The first Ford Motor Co. plant west of the Mississippi has occupied a unique position from the early days of the automobile and continues to be a model of innovation, flexibility and union-management cooperation. It was cited in the most recent Harbour Report for its productivity in building the Contour and Mystique - cars recently dropped, ironically, in favor of a new series of small sport-utilities.
Plant manager Dave Savchetz spent several years in Detroit determining the best ways for Ford to take the lead in manufacturing excellence. In 1995, he was assigned to the team that refined the Ford Production System. Then he traveled around plants for 14 months selling that system. Now Ford has decided to make him prove his theories, putting him in charge of the versatile truck plant in Claycomo, Mo., a Kansas City suburb.
Kansas City had its roots in transportation. The conflux of several major rivers made the area a crossroads, and when local businessmen had the foresight in 1869 to build a rail and wagon bridge across the Missouri River, the area became the dominant distribution center.
When Ford looked for a central location to set up its first remote assembly plant, Kansas City was the logical choice. The Winchester Avenue plant was started in 1909, and produced 2.4 million cars and trucks before being replaced.
During World War II, Winchester built truck parts and cylinders for Pratt & Whitney aircraft engines.
Ford moved to the Claycomo plant in 1956. Since then, the plant has built various cars and was expanded to include a separate production line for the F-series pickup. Ford has just changed over the Contour and Mystique line to produce small Escape, Tribute and Maverick sport-utilities that are being exported to 62 countries.
With these three new sport-utilities added to the four F-series truck variants planned (Super Cab, SuperCrew, Blackwood and Harley-Davidson SuperCrew), this plant will produce seven different models. There also are bi-fuel (propane-gasoline) F-150s, and a hybrid version of the Escape has been announced.
Claycomo has long been a showcase plant for Ford, and management has had a good relationship with the work force - a factor mentioned by management that enables the plant to pioneer so many innovations.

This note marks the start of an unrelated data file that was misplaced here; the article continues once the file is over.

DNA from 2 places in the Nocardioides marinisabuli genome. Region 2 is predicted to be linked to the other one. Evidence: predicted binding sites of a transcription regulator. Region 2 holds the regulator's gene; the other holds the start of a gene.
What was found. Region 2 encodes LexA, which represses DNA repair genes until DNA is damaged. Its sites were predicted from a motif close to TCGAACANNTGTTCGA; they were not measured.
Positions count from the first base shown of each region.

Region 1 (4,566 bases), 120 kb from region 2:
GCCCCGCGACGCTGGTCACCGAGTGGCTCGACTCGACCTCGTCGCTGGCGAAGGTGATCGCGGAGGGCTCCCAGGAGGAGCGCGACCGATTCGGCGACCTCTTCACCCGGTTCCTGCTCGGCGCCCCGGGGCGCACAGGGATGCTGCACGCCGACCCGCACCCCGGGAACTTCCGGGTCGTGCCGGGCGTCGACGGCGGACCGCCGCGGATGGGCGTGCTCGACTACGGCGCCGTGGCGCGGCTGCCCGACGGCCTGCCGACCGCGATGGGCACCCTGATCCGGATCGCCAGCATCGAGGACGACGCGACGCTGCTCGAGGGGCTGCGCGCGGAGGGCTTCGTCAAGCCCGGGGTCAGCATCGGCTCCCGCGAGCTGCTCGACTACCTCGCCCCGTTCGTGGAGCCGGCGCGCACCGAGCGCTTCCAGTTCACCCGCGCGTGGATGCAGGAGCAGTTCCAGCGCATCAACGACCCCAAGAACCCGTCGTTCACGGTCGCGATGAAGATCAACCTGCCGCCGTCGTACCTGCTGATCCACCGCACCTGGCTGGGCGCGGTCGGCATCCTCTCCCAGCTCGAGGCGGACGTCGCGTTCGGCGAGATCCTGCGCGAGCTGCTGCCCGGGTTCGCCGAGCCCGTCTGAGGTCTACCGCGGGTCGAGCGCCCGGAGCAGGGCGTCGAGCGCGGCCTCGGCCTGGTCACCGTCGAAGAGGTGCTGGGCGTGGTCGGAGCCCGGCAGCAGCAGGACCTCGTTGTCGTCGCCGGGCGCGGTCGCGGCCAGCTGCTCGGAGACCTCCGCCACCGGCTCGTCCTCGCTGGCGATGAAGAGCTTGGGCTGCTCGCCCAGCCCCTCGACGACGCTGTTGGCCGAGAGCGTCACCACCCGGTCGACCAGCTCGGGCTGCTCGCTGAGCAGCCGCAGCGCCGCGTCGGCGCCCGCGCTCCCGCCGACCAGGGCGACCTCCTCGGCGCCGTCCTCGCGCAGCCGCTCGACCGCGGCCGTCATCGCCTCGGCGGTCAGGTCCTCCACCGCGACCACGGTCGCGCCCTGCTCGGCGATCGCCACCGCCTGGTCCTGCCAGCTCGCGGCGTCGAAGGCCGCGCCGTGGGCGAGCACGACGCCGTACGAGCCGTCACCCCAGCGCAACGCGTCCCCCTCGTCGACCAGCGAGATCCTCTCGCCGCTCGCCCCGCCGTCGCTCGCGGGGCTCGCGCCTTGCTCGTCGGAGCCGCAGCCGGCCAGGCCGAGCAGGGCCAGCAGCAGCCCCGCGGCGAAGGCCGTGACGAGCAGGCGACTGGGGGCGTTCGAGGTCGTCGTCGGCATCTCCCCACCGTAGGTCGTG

Plant operations are divided into three work groups: body, paint and final assembly, duplicated in the truck and car lines. Plant Engineering supports the production groups and is the seventh major work group. Each work group has a leader and a recorder and holds meetings to resolve issues.
A product specialist is assigned to each operation to plan and organize the equipment, tools, materials and procedures for each assembly job. The specialist sets up the line and monitors safety aspects.
Product specialists are selected from the work force through a bid process administered in conjunction with the UAW. The union works with management and has allowed deviations from seniority.
Launch Coordinator Wayne Campbell said, 'Our product specialists were the major element of the product launch, coordinating with vendors, suppliers and Mazda personnel, then training the workers during the shutdown. They act as the principal liaison between the work groups and the launch teams.' The four-year launch for the new small sport-utilities involved 400 people from most Ford worldwide operations. Most of the product specialists spent time in Japan, and their counterparts came to Claycomo to coordinate operations.
The result was more than 10,000 improvements that were studied and implemented.
By making these improvements, Claycomo reduced operations on the trim lines, cutting out 200 feet of conveyor. This is the reverse of the usual experience. By reducing conveyors, Campbell points out that not only are maintenance costs reduced, but safety is improved.
One suggestion resulted in a fixture that changed the installation of the Escape moonroof from an awkward four-person job to a simple one-person process.
Claycomo production specialists, working with vendors, have developed ways to set up pilot operations duplicating the final line in vendor warehouses to test operations. They test the prototype in the vendor's shop, then move it to the plant for certification.
Campbell says the emphasis is on flexibility. Claycomo's plant engineers have developed a system of modular locating pins to enable tooling to be quickly changed, retaining their indexing. This has been used to change worn tools or change between different model versions or operations, and has been cited as one of the reasons for the plant's leading productivity.
Claycomo trains union workers as product specialists who then serve as a link between plant engineers and production personnel.
Using hourly personnel as trainers keeps cost down because it avoids contracting and travel inefficiencies and gives workers direct and frequent contact with trainers.
Claycomo is producing all of the left-hand-drive vehicles, and the Mazda Hofu plant builds the right-hand-drive versions. Despite the common design, the operations have little in common, mainly because of cultural and volume differences.
Claycomo was the first Ford plant to adopt automation on a large scale. The body shop alone has 340 robots - a long way from the single Unimate robot tested there in 1970.
Savchetz says he is committed to a 'go-see' policy and spends each morning between 8: 30 and 11: 30 walking the floor, visiting areas with the most critical issues. 'This shows the workers that the top management focuses on the smallest item,' points out launch coordinator Campbell, 'and they know he has interest in every detail.
'He sits in with work groups on a rotating basis. Dave says safety, quality, delivery, cost and morale are the keystones of the effort, with the first two top and primary. Once they are addressed, the others usually follow.' M
Bob Storck is a free-lance writer in Kansas City, Mo.